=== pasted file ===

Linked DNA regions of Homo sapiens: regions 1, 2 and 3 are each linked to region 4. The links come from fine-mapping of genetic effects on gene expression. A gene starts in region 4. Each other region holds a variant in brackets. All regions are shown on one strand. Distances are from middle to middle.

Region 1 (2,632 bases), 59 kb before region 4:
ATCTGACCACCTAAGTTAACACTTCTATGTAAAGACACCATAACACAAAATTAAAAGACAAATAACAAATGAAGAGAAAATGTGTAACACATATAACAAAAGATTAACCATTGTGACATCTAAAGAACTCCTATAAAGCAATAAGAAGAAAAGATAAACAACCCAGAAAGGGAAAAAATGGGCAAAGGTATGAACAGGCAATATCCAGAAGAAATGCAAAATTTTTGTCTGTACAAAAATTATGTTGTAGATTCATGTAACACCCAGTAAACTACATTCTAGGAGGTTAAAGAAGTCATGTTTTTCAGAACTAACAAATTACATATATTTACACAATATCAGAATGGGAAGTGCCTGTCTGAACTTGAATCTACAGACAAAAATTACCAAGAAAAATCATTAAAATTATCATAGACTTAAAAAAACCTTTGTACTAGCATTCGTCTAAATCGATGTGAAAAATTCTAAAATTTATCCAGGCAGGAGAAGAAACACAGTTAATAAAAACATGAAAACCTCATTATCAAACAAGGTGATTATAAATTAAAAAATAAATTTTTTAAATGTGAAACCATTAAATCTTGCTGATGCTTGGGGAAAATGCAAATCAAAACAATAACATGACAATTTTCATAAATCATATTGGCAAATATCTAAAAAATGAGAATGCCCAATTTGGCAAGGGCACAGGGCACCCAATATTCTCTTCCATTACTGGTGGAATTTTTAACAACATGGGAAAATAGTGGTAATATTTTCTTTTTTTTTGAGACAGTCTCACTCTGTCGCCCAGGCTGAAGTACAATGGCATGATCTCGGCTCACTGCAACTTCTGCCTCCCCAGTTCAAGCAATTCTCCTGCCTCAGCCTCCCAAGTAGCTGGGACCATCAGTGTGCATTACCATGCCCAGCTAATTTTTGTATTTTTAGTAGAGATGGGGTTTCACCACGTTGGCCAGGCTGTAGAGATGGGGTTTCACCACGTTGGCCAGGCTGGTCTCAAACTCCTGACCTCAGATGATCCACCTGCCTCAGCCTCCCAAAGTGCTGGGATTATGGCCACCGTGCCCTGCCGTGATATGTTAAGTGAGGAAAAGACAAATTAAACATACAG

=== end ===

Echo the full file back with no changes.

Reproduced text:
Linked DNA regions of Homo sapiens: regions 1, 2 and 3 are each linked to region 4. The links come from fine-mapping of genetic effects on gene expression. A gene starts in region 4. Each other region holds a variant in brackets. All regions are shown on one strand. Distances are from middle to middle.

Region 1 (2,632 bases), 59 kb before region 4:
ATCTGACCACCTAAGTTAACACTTCTATGTAAAGACACCATAACACAAAATTAAAAGACAAATAACAAATGAAGAGAAAATGTGTAACACATATAACAAAAGATTAACCATTGTGACATCTAAAGAACTCCTATAAAGCAATAAGAAGAAAAGATAAACAACCCAGAAAGGGAAAAAATGGGCAAAGGTATGAACAGGCAATATCCAGAAGAAATGCAAAATTTTTGTCTGTACAAAAATTATGTTGTAGATTCATGTAACACCCAGTAAACTACATTCTAGGAGGTTAAAGAAGTCATGTTTTTCAGAACTAACAAATTACATATATTTACACAATATCAGAATGGGAAGTGCCTGTCTGAACTTGAATCTACAGACAAAAATTACCAAGAAAAATCATTAAAATTATCATAGACTTAAAAAAACCTTTGTACTAGCATTCGTCTAAATCGATGTGAAAAATTCTAAAATTTATCCAGGCAGGAGAAGAAACACAGTTAATAAAAACATGAAAACCTCATTATCAAACAAGGTGATTATAAATTAAAAAATAAATTTTTTAAATGTGAAACCATTAAATCTTGCTGATGCTTGGGGAAAATGCAAATCAAAACAATAACATGACAATTTTCATAAATCATATTGGCAAATATCTAAAAAATGAGAATGCCCAATTTGGCAAGGGCACAGGGCACCCAATATTCTCTTCCATTACTGGTGGAATTTTTAACAACATGGGAAAATAGTGGTAATATTTTCTTTTTTTTTGAGACAGTCTCACTCTGTCGCCCAGGCTGAAGTACAATGGCATGATCTCGGCTCACTGCAACTTCTGCCTCCCCAGTTCAAGCAATTCTCCTGCCTCAGCCTCCCAAGTAGCTGGGACCATCAGTGTGCATTACCATGCCCAGCTAATTTTTGTATTTTTAGTAGAGATGGGGTTTCACCACGTTGGCCAGGCTGTAGAGATGGGGTTTCACCACGTTGGCCAGGCTGGTCTCAAACTCCTGACCTCAGATGATCCACCTGCCTCAGCCTCCCAAAGTGCTGGGATTATGGCCACCGTGCCCTGCCGTGATATGTTAAGTGAGGAAAAGACAAATTAAACATACAG